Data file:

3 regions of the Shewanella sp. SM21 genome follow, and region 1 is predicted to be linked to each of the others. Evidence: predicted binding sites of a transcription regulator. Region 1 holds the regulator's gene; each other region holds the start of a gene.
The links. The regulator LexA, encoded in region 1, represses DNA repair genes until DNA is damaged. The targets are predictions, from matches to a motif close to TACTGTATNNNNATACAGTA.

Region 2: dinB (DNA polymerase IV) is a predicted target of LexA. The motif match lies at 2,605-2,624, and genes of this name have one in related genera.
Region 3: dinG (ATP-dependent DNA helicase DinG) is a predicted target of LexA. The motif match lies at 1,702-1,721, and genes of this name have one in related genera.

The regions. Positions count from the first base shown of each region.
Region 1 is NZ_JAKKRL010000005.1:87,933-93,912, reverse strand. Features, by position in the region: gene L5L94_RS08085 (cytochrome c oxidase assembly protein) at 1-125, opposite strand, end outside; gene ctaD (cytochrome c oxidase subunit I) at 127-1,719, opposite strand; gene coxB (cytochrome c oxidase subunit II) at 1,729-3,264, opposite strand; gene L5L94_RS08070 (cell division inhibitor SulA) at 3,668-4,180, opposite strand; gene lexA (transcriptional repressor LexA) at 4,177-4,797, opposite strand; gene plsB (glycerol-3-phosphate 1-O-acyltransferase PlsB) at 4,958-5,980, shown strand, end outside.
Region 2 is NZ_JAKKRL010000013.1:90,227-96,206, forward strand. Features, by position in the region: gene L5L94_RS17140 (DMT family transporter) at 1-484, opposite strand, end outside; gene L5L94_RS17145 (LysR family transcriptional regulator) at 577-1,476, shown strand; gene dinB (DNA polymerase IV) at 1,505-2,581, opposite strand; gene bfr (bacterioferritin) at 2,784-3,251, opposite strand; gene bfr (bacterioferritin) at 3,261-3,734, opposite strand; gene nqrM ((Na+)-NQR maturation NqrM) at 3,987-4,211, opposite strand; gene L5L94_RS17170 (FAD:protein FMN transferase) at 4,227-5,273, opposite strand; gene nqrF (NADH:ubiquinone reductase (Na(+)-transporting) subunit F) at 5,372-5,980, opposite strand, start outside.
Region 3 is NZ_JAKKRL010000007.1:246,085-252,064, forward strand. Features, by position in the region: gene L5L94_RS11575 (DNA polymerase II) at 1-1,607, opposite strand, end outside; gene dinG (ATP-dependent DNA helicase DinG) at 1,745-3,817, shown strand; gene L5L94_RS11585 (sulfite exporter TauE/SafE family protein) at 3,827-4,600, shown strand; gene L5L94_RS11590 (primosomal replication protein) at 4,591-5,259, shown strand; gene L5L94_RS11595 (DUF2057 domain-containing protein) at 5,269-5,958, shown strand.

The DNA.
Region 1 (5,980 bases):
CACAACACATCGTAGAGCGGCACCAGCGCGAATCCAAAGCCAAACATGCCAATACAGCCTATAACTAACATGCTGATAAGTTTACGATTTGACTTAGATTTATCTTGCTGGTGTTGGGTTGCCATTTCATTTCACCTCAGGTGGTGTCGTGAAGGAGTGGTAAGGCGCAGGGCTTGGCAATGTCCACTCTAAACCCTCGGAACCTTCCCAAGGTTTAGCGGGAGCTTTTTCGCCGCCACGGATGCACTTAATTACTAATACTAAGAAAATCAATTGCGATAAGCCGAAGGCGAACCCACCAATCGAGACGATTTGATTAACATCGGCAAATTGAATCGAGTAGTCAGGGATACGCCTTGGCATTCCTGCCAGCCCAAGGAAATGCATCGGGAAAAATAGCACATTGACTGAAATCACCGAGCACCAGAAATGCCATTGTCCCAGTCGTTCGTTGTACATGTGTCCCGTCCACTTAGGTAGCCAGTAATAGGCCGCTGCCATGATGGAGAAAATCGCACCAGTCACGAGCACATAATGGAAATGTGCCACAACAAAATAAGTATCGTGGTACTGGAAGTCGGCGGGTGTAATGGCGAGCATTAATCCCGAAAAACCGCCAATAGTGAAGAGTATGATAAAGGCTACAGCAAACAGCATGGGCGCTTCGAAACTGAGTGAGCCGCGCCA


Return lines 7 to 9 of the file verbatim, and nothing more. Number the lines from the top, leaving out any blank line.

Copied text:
Region 2 is NZ_JAKKRL010000013.1:90,227-96,206, forward strand. Features, by position in the region: gene L5L94_RS17140 (DMT family transporter) at 1-484, opposite strand, end outside; gene L5L94_RS17145 (LysR family transcriptional regulator) at 577-1,476, shown strand; gene dinB (DNA polymerase IV) at 1,505-2,581, opposite strand; gene bfr (bacterioferritin) at 2,784-3,251, opposite strand; gene bfr (bacterioferritin) at 3,261-3,734, opposite strand; gene nqrM ((Na+)-NQR maturation NqrM) at 3,987-4,211, opposite strand; gene L5L94_RS17170 (FAD:protein FMN transferase) at 4,227-5,273, opposite strand; gene nqrF (NADH:ubiquinone reductase (Na(+)-transporting) subunit F) at 5,372-5,980, opposite strand, start outside.
Region 3 is NZ_JAKKRL010000007.1:246,085-252,064, forward strand. Features, by position in the region: gene L5L94_RS11575 (DNA polymerase II) at 1-1,607, opposite strand, end outside; gene dinG (ATP-dependent DNA helicase DinG) at 1,745-3,817, shown strand; gene L5L94_RS11585 (sulfite exporter TauE/SafE family protein) at 3,827-4,600, shown strand; gene L5L94_RS11590 (primosomal replication protein) at 4,591-5,259, shown strand; gene L5L94_RS11595 (DUF2057 domain-containing protein) at 5,269-5,958, shown strand.

The DNA.